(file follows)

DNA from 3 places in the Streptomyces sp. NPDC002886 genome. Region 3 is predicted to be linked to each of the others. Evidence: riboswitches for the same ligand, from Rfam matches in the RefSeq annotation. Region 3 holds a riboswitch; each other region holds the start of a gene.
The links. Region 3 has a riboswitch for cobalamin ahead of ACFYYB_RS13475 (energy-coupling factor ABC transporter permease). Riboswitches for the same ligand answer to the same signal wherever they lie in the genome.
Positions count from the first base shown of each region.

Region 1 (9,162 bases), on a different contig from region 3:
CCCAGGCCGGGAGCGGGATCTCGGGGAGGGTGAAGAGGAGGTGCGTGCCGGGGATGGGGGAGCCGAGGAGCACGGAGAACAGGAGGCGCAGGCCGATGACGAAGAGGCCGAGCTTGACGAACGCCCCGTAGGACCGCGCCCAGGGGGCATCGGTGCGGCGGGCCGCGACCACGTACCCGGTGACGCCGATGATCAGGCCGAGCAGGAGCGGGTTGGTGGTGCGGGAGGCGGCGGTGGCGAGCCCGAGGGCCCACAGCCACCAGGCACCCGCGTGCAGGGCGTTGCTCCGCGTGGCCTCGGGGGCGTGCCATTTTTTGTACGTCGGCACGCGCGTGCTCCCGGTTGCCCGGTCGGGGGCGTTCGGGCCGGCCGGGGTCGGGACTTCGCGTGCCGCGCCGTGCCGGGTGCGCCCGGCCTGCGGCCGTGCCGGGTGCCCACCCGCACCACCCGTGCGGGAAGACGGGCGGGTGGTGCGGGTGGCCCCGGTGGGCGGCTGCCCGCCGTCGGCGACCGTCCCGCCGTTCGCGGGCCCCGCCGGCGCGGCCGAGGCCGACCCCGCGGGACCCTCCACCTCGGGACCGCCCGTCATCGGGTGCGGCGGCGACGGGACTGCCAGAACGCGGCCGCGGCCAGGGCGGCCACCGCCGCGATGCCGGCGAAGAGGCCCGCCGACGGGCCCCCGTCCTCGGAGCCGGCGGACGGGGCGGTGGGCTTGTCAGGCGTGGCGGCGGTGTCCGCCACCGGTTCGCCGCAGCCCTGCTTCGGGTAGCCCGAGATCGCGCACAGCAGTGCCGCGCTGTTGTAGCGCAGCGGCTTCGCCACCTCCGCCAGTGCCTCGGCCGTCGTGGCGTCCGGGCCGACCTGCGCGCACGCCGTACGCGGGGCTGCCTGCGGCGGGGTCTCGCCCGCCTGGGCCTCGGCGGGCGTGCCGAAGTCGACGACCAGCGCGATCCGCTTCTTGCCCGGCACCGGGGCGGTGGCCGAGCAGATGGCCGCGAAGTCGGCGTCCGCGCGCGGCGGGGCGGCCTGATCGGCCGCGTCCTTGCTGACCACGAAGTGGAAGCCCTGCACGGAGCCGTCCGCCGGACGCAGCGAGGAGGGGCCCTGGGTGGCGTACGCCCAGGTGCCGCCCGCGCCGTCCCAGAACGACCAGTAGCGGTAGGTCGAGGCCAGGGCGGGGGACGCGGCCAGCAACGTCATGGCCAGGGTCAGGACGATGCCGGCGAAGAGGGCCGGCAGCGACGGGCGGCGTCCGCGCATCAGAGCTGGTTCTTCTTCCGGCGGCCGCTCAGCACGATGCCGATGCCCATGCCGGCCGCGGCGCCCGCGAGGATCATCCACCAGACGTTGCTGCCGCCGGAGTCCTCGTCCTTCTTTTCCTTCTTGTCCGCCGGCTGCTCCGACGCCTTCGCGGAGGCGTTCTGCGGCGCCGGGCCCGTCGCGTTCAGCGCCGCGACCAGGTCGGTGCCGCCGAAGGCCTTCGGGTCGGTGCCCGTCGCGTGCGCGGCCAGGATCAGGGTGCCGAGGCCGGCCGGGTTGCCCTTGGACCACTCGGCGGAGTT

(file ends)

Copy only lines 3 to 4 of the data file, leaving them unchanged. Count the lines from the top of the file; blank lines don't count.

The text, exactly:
Positions count from the first base shown of each region.

Region 1 (9,162 bases), on a different contig from region 3: